Junkers F 13
The "Junkers F 13" is the first
modern commercial aircraft. Outstanding design features make it an key
example of an entire generation of commercial aircraft:
The cabin for the passengers is closed, accommodates four persons, and
is equipped with comfortable upholstered seats, heating and
illumination. Following the precedent of spacious automobiles used for
long-distance journeys in those days, Junkers also referred to his F
13 as an air limousine.
The wing, with its relatively deep
profile, is a low-wing cantilever monoplane and not based on a biplane
design with struts and bracing wires, which was common at that time.
The drag was reduced considerably by the abandonment of exterior
wires, struts and attachment fittings. The low-positioned wing
provides increased safety to the passengers in case of emergency
landings. When ditching (carrying out emergency landings on water) the
aeroplane remained capable of floating for some time.
The framework of the F 13 consists of light
alloy profiles and tubes riveted to each other. At the end, this
framework is covered with preformed corrugated sheet metal parts. The
wing and fuselage framework are built according to the Junkers patent
"Monoplane with self-supporting wings" of 1918.
The aeroplane is made entirely of a
light metal alloy (duraluminium) and covered with corrugated sheet
metal, instead of employing a wood and steel tube construction with
fabric covering, which was common in those days. The corrugated sheet
metal admits a high inherent stiffness and thus requires only a few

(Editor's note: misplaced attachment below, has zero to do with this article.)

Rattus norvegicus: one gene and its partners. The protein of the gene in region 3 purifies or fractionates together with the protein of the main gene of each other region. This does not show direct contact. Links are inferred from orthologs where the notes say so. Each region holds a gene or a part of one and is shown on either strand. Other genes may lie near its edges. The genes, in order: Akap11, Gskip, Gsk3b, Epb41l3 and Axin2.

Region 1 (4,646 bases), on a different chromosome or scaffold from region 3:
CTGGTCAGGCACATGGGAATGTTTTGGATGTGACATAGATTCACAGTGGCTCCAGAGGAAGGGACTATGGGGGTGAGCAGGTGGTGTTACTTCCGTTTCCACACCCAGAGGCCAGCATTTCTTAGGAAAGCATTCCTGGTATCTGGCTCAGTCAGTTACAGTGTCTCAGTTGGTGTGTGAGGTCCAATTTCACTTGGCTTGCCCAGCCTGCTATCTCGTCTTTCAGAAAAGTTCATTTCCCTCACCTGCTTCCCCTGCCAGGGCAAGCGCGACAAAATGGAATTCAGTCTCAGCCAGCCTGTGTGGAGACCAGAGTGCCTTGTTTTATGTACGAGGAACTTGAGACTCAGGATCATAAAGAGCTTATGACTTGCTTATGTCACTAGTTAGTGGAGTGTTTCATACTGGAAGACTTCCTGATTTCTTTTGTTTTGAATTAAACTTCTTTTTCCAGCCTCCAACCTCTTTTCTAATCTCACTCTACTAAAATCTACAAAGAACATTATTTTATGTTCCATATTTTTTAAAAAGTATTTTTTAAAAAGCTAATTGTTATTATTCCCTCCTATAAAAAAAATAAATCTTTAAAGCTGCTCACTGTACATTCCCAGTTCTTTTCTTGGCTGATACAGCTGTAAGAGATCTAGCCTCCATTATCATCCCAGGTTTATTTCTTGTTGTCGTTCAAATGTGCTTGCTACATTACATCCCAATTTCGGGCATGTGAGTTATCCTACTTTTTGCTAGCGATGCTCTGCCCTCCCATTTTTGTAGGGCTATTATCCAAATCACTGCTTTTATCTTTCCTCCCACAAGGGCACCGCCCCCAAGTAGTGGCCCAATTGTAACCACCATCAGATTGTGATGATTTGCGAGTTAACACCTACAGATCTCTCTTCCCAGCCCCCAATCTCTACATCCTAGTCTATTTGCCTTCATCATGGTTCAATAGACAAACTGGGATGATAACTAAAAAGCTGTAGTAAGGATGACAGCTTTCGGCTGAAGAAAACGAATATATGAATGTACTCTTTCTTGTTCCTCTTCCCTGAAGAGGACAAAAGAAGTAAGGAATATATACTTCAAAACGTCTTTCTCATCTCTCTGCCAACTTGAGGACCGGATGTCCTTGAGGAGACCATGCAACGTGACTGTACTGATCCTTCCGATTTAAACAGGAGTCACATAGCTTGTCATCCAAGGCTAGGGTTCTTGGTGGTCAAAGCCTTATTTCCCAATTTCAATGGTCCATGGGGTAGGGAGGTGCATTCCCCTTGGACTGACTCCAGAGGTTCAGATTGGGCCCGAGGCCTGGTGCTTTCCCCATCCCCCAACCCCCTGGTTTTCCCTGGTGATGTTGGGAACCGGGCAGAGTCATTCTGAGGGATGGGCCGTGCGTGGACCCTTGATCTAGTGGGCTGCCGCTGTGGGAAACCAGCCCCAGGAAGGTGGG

interior supporting elements. The light alloy construction makes the F
13 rugged, resistant to climatic conditions, easy to repair, and
therefore long lasting.
The open cockpit offers space for
two pilots and is equipped with a dual control mechanism for the first
time. Thus, the pilots can share the work and take turns at the
control on longer flights.
The first flight of the F 13 took
place in June 1919. Soon afterwards record flights such as a
high-altitude flight with 8 occupants at an altitude of 6,750 m and a
non-stop, long-distance flight covering 1,900 km in 12 hours and 10
minutes drew attention to the capability of the new aircraft.
Aeroplanes built as a seaplane version are
used for traffic between seaports and for longer flights over water.
Here, an F 13 has landed in a bay near Rio de Janeiro (in the
background you can see the Sugar Loaf Mountain).
The F 13 contributed considerably to
the development of air traffic in the twenties. Many less developed
and sparsely populated countries that did not have a developed air
traffic system began to rely on the aeroplane for passenger, freight
and postal traffic in the twenties and thirties. A total of about 330
F 13s were built in 60 different versions and sold to 30 countries
from 1919 until 1932. They were still in use as passenger and freight
planes until well into the thirties.
Experience gained in the operation
of Junkers airlines was evaluated systematically and employed in
design improvements. An entire series of large aeroplanes with
corrugated covers evolved from the F 13. The final result was the
extraordinarily successful three-engined commercial aeroplane Junkers
Ju 52/3 m built in 1932.
The F 13 was a further development
of the Junkers W 33 freight plane, whose exterior is similar to its
ancestors. Flying a W 33 that had been specially modified for the
record breaking attempt, Hermann Köhl, E.G. von Hünefeld and J.
Fitzmaurice made the first successful Atlantic crossing from East to
West in 1928.